Paraphrasing is a strategy in which the meaning of the SL colloquial expression is paraphrased into TL. According to Baker (1992), in this strategy the given meaning would not be an exact equivalent or semantic equivalent of the SL idiomatic expression as a kind of colloquial expression. Furthermore, by using this strategy the impact of the colloquial expression, especially of the idiomatic one, and its cultural significance have been lost. According to Baker (1992), a semantic equivalent is used in cases where the lexical constituency of a colloquial expression especially an idiomatic one in the SL may differ from its counterpart in the TL, but the semantic content of it is identical across the two languages. In other words, the translator transfers the semantic content of the SL colloquial expressions but does not convey their form in the TL.


Summary of the Findings

Analysis of the data gathered in the present paper reveals that the subtitlers of the films under study have applied different strategies to transfer the colloquial expressions of the original films. These strategies are as follows:

  1. Transfer or colloquial translation constitutes the main part, i.e. 60.58% of the strategies identified in this study. In fact, the translators were able to successfully render most of the colloquial expressions into expressions with the same level of formality in the Persian subtitle. In other words, regarding colloquialisms, one can transfer the same level of formality of the SL into the TL subtitle without any major problem.
  2. Deletion only constitutes 8.54% of the translation strategies. This shows that regardless of the internal characteristic of subtitling as a form of condensed translation in which parts of the original dialogue are omitted, the translators tried to keep colloquial expressions of the films, maybe because they recognized their importance in the context of the films.
  3. Translating into expression with higher degree of formality accounted for 7.96% of the strategies applied by the translators.
  4. Paraphrasing constitutes 6.86% of the translation strategies in this study. By using this strategy, the impact of the colloquial expressions, especially the idiomatic ones, and their cultural significance have been lost.
  5. Semantic equivalent constitutes 6.86% of the overall strategies used in this study. By using this strategy, the translators have rendered the semantic content but not the forms of the SL colloquial expressions into their Persian counterparts.
  6. Condensation or under-translation only constitutes 4.96% of the strategies used in this study. According to some translation scholars such as Delabastita (1989), Kovacic (1998), Schwarz (2002), condensation is the important peculiarity of subtitling. This may lead readers of this study to expect a large number of under-translations in the findings of the study. This low percentage (4.96%) can indicate a conflict between theory and the practical findings of the study. But, it does not seem to be the case. Although the percentage of condensation is very low, it does not mean that it is used very little in the study. Rather, some of the other strategies such as: mistranslation, omission, and paraphrasing were used to make the colloquialisms condensed, although they resulted in an inappropriate rendering of the colloquial expressions.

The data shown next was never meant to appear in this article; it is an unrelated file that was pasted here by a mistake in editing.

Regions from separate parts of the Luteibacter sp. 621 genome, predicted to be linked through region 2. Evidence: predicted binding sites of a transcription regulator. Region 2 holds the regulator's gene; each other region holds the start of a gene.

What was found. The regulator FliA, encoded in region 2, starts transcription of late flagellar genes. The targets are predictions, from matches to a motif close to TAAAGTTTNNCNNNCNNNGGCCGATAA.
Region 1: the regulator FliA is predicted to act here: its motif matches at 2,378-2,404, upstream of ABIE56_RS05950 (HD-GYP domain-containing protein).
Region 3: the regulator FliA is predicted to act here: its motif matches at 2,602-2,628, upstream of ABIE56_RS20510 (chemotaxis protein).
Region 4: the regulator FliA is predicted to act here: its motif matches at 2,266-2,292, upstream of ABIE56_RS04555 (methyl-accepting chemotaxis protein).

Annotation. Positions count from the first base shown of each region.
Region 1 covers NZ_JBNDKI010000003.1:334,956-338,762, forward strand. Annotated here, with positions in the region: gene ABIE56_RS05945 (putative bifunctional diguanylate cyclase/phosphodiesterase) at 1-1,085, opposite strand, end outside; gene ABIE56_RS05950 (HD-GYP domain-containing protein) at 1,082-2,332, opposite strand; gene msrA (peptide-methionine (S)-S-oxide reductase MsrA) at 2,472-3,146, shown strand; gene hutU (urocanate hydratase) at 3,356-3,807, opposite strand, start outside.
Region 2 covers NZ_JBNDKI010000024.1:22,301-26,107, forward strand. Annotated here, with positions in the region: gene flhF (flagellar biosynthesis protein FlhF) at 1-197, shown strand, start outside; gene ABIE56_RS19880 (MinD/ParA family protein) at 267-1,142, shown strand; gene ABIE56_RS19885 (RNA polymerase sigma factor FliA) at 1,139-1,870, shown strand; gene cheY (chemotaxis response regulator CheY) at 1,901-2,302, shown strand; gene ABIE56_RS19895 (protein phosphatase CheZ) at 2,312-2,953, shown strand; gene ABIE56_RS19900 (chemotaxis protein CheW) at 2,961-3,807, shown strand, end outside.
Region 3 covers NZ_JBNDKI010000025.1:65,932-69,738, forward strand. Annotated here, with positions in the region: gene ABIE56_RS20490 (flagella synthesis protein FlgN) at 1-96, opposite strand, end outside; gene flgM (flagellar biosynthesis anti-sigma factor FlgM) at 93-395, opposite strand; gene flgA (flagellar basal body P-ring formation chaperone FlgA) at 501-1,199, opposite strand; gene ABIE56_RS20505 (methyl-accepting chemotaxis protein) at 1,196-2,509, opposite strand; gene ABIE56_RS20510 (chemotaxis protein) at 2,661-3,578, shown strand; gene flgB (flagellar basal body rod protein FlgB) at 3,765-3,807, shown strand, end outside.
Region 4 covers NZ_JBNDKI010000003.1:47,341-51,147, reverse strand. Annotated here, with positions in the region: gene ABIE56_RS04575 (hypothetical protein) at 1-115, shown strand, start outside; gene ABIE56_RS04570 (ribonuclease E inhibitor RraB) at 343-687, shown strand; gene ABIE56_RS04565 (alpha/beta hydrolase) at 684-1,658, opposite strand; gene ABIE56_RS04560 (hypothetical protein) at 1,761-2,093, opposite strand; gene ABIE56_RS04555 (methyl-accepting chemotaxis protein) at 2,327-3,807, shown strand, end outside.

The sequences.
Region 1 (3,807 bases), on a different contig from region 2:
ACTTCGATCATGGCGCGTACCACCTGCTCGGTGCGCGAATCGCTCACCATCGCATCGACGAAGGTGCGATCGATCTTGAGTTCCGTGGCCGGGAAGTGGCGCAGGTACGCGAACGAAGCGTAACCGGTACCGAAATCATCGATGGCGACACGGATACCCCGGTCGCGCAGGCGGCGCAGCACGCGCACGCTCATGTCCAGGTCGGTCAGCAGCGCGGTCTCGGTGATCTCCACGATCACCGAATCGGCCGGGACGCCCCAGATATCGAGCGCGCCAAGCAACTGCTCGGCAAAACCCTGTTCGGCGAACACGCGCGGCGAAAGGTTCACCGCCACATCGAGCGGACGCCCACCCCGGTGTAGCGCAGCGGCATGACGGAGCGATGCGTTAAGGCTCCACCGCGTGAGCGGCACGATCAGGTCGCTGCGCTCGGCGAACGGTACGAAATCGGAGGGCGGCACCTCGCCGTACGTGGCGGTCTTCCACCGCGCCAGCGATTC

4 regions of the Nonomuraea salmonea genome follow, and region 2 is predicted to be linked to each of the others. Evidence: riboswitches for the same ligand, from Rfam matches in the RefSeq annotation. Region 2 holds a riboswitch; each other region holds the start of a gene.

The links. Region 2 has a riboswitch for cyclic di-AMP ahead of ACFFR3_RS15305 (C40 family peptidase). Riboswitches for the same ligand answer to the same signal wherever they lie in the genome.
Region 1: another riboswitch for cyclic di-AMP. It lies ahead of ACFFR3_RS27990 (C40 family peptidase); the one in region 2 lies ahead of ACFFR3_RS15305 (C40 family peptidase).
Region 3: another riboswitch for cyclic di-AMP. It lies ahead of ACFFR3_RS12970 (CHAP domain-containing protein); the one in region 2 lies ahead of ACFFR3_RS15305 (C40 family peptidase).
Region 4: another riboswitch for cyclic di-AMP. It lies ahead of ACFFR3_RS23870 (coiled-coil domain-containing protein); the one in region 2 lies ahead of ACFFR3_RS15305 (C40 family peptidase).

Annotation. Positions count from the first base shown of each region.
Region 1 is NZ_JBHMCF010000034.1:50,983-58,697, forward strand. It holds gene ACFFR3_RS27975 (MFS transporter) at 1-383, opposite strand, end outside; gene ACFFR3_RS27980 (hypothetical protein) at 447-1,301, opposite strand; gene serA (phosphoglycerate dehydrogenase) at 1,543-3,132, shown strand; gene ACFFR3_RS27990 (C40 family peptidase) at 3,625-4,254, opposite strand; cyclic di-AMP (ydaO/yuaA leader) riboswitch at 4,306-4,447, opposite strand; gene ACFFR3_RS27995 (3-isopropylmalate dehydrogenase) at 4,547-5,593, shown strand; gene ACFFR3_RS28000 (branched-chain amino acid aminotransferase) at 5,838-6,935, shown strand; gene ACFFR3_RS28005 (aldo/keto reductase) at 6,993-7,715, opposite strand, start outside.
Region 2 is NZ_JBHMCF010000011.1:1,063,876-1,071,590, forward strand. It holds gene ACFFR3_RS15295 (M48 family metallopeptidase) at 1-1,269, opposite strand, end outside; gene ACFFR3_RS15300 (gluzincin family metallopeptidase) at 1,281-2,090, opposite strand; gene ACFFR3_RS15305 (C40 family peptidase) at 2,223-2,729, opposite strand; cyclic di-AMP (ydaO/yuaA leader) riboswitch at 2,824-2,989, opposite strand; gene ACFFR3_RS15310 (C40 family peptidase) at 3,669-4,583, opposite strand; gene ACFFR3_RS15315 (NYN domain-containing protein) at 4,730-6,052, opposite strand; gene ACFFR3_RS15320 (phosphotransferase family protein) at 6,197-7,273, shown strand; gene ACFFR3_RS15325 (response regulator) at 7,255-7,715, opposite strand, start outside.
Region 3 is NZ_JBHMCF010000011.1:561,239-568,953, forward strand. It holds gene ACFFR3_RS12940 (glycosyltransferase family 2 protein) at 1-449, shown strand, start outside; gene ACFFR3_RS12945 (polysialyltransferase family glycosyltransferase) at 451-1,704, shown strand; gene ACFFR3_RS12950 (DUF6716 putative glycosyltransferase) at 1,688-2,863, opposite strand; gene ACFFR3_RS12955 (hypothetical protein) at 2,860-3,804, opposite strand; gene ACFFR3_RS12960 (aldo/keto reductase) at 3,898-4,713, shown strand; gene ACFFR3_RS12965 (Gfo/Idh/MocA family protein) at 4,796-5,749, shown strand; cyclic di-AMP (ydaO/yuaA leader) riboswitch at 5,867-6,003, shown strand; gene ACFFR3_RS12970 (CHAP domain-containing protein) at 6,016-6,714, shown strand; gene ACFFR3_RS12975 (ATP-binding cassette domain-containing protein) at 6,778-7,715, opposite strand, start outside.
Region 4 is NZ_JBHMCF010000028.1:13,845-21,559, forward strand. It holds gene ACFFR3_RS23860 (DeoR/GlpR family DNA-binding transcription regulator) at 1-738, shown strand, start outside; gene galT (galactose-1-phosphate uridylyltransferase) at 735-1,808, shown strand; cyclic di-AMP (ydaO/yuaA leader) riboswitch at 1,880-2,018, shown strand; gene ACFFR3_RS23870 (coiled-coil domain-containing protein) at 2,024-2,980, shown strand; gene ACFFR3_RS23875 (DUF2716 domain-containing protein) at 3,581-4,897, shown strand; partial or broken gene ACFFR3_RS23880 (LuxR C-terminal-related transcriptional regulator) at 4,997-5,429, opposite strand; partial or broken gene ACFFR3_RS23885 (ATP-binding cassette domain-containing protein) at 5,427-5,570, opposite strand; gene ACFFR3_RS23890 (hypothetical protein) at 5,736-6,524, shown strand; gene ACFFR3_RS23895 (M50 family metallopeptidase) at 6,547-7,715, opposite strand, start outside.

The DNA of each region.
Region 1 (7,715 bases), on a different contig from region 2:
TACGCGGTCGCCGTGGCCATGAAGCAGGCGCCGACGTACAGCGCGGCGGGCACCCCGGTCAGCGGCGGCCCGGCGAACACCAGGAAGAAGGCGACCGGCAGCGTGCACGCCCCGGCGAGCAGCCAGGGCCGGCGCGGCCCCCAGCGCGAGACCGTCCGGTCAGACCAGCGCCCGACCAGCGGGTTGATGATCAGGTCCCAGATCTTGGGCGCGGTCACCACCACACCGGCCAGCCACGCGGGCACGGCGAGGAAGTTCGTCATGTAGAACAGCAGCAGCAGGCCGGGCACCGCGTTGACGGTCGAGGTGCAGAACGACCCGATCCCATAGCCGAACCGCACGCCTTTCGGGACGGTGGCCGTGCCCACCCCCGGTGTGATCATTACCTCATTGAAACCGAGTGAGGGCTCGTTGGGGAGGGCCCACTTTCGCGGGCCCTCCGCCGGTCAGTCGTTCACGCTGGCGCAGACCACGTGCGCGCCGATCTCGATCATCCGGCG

7. Mistranslation forms 2.95% of the overall strategies used in this study.
  8. Addition or over-translation forms 1.42% of the overall strategies, because of its conflicting nature with subtitling.
  9. Translating into expression with a lower degree of formality accounted for 0.26% of the strategies applied by the translators. This means that the translators did not have the tendency to translate into expression with lower degree of formality in subtitling.


Works Cited

Almaghary, I. A. (2002). Translation Problems Amongst Arab Translators. Retrieved February 27, 2007, from http://translationdirectory.com/article362.htm.

Baker, M. (1992). In other words. A Course Book on Translation. London and New York: Routledge.

Delabastita, D. (1989). Translation and Mass Communication: Film and TV as Evidence of Cultural Dynamics. Babel, 8(4), 193-218.

Dickins, J., Hervey, S. & Higgins, I. (2002). Thinking Arabic Translation. London: Routledge.

Gottlieb, H. (1992). Subtitling—a New University discipline. In: C. Dollerup, et al. (Ed.). Teaching Translation and Interpreting. (pp. 161-70). Amsterdam: John Benjamins.

Holmes, J. (1992). An Introduction to sociolinguistics. London: Longman.

McCrimmon, J. (1963). Writing with a Purpose (3rd ed.). New York: Houghton.

Kane, S. T. (1986). Writing Prose, Techniques and Purposes. New York: Oxford University Press, Inc.

Kovacic, I. (1998). Six subtitlers—six subtitling texts. In: C. Bowker, et al. (Ed.). Unity in diversity? Current trends in translation studies. (pp. 75-82). UK: St. Jerome Publishing.

Newmark, P. (1988a). Approaches to Translation. London: Prentice Hall International (UK) LTD.

Newmark, P. (1988b). A Textbook of Translation. London: Prentice Hall International (UK) LTD.

Newmark, P. (1988a). Approaches to Translation. London: Prentice Hall International (UK) LTD.

O'Connell, E. (2000). Minority Language Dubbing for Children: Strategic Considerations. In: G. Jones, (Ed.). Proceeding of the Mercator Conference on Audiovisual Translation and Minority Languages. (pp. 62-72). Aberystwyth: Mercator Media.

Schwarz, B. (2002). Translation in a Confined Space. Translation Journal. Retrieved March 6, 2007, from www.accurapid.com/journal/22subtitles.htm.